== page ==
August 27, 2016
My latest story Dad’s Nerdy New Boyfriend is now available! And it’s a best seller on All Romance eBooks, where you can get it for 20% off this week only!
When website designer Rick Pruitt takes his eight-year-old son Micah to see the latest Pokémon movie, he expects to be bored out of his mind. What he doesn’t expect is to fall in love with the guy ahead of them in line.
Self-confessed nerd and Harry Potter look-a-like, Marty Owens runs a comic shop downtown. Marty needs a new website to help grow his business and Rick needs a guy he can eat cozy meals with, snuggle up to, and … But no matter how many of Rick’s boxes Marty checks, there’s still Micah to consider. Fortunately Micah and Marty hit it off, connecting over a love of video games and all things Pokémon.
Rick starts coming by the comic shop after hours to work on Marty’s website. Can they also build something long-lasting and meaningful offline, too?
Buy it on sale at ARe today!
August 26, 2016
Today and tomorrow, get your copy of Scarred for free ONLY on Kindle!
Biker gangs known as regulators rule the streets of a war-torn city with hate and pain — their cruelty is etched into every inch of Dae’s battered body. He has never known anything but hurt from the hands of men … until he meets Coby.
When the new regulator rides into town and takes an interest in him, Dae is unwilling to believe that anyone who is a regulator can be a gentle, caring lover.
Is Coby strong enough to protect Dae and his sister Delia when there’s hell to pay in the form of McBane?
August 25, 2016
Today’s guest is Matthew J. Metzger, whose trangender BDSM erotic romance book What It Looks Like was just released by JMS Books!
About What It Looks Like:
You’re gonna hate this book.
Or you’re gonna love it.
Authors are neurotic, and I’m no exception. We have a tendency to think our work is amazing while simultaneously thinking everyone else in the world is going to loathe it and cover it with one-star stickers.
But this book?
Yeah, this one’s going to be a marmite situation.
Well, we all know the LGBT fiction community has diversity issues. But one that tends to go unmentioned is the middle-class culture in our books. On the rare occasion that the working, benefit, or criminal classes are shown, they’re still shown through a middle-class lens, with middle-class values and middle-class sensibilities.
This book? Not so much.
The main character is middle-class. Eli’s the son of a police chief inspector and a forensic scientist. He lives in a nice house in Dore, one of the most genteel parts of Sheffield, and is a would-be artist.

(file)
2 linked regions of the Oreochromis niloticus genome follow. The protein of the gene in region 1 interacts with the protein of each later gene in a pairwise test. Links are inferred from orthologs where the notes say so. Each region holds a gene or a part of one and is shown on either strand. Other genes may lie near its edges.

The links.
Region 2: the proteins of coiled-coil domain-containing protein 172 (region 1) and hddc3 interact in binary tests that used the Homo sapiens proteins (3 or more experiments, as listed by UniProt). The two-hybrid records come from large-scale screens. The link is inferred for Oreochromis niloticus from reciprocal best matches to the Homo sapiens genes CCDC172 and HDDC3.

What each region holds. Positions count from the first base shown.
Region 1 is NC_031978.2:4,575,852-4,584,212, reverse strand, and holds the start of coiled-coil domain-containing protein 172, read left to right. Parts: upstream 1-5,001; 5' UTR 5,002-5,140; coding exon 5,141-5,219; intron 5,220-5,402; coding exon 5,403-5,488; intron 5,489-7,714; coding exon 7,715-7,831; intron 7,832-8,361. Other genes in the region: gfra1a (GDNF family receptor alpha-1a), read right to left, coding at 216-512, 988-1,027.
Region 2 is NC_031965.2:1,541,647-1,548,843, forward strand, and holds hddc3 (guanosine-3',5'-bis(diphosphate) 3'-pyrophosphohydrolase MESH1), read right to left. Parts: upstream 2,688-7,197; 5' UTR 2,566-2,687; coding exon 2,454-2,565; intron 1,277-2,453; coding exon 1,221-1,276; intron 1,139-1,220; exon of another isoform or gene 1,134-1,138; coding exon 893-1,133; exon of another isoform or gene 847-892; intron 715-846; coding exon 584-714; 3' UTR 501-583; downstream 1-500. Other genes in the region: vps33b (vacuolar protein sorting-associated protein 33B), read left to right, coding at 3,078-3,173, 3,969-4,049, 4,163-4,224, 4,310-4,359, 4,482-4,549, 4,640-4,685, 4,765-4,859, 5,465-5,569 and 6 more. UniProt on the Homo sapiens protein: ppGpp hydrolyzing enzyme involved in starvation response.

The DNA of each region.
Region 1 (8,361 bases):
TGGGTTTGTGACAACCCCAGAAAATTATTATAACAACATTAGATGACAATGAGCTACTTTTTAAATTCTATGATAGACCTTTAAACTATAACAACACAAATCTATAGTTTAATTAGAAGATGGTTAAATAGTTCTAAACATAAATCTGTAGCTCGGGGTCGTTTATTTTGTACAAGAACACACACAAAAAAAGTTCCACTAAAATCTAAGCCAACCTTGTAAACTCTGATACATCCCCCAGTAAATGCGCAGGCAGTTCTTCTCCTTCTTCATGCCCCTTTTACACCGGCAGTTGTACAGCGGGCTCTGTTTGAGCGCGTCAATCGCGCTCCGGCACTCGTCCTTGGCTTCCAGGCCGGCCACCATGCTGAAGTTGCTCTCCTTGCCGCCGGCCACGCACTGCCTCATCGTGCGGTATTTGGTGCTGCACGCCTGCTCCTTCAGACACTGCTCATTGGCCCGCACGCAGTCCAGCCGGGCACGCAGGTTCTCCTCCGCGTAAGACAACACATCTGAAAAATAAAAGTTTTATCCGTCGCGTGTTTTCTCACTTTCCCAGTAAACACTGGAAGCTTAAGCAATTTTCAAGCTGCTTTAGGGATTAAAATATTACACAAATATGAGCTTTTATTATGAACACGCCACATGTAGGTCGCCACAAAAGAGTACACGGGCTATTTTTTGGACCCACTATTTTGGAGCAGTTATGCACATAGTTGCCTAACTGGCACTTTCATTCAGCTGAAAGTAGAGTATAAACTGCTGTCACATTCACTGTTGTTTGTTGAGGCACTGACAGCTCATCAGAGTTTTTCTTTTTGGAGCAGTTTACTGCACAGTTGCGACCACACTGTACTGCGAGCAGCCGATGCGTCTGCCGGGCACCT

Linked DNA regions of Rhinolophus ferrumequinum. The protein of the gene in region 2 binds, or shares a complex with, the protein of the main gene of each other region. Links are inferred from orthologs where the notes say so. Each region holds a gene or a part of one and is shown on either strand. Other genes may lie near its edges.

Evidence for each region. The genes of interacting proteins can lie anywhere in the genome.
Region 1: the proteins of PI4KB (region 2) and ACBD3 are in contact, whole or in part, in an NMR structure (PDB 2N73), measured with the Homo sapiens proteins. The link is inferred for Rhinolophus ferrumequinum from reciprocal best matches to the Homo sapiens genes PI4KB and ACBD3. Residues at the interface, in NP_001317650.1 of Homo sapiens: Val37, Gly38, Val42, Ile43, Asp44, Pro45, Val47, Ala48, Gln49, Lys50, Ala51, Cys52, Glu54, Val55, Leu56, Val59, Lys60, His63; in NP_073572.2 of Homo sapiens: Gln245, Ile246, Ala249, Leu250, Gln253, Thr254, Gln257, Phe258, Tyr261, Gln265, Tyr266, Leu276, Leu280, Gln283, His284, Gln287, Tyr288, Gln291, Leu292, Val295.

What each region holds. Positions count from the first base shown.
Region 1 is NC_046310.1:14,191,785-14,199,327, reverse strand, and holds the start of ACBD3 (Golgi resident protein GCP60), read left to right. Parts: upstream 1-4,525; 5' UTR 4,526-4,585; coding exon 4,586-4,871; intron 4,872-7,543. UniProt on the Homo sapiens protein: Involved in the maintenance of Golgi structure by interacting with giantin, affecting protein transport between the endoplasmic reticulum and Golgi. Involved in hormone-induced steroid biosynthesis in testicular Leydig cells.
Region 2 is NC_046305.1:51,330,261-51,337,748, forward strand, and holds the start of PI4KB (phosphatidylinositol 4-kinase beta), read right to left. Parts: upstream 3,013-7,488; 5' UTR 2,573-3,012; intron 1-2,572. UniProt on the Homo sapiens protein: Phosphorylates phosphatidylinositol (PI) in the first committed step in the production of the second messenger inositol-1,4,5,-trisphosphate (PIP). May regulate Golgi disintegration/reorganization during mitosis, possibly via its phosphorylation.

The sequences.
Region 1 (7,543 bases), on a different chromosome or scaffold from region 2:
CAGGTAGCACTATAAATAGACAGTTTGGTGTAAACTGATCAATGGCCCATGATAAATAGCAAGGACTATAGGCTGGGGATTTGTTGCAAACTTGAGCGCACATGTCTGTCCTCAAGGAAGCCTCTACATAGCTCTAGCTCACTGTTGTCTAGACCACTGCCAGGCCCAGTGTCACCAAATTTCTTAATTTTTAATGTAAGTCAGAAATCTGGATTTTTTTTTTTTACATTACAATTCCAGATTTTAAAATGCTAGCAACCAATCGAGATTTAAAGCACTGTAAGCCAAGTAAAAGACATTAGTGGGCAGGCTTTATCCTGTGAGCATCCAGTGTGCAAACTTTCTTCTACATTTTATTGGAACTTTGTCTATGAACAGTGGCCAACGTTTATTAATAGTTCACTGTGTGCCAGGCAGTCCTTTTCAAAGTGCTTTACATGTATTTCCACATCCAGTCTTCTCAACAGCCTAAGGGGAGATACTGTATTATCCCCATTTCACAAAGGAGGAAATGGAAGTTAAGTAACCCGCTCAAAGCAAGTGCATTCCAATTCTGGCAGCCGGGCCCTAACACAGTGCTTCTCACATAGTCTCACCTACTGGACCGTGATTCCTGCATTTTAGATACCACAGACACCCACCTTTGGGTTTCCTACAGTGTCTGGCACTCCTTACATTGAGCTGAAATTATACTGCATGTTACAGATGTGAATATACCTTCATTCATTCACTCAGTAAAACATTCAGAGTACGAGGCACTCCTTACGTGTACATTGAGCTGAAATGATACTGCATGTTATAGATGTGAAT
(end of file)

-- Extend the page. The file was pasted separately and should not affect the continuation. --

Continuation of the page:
His boyfriend is a drug dealer.
Rob, the other “hero” of this book, is a fairly dedicated criminal, with four years in prison under his belt and a permanent stash of iPads that only an Apple employee would outdo. Rob — and his brother, Danny — are criminals. They’re heavy drinkers, grow and sell weed, and have a habit of getting into violent fights in their local pub. And they don’t think anything of that.
And that’s the marmite situation right there.
Some readers are going to love the bit of rough. Others are going to be outraged that the bit of rough speaks in slurs and doesn’t care to mind his language.
But I’m okay with that. Because diversity isn’t just about having non-white, non-cis, non-straight characters. It’s about having characters who are not the same.
Eli Bell is the only son of a police chief inspector and a forensic scientist. He’s grown up wonky in a world that only deals with the straight and narrow — and his new boyfriend isn’t helping.
Rob Hawkes is six feet of muscle, tattoos, and arrest warrants. A career criminal and a former guest of Her Majesty’s Prison Service, he’d rather hit Eli’s parents than sit down to dinner with them. One wrong move, and Rob could destroy Eli — and his family — without a second thought.
But this isn’t what it looks like.
Rob’s not in control here — and Eli’s the one to blame.
Read an excerpt or buy a copy of the book today!
About Matthew J. Metzger:
Matthew J. Metzger is the front for a British-born author dragged up in the south of England as part of a typical nuclear family with three kids, a mortgage, and no dog because a dog would get hair on the carpet. A brief escape to the north to study focused his writing from daydreaming rambles to his first novel, Our Last Summer. It is unquestionably better than the dissertation he produced at the same time for his university degree, but probably not as inventive as the excuses he provided for missing classes so often.
Matthew has since returned to the London area, and therefore lives mostly on the public transport. He suspects that his next few pieces will probably involve homicidal characters on the London Underground.
Find Matthew online at the links below!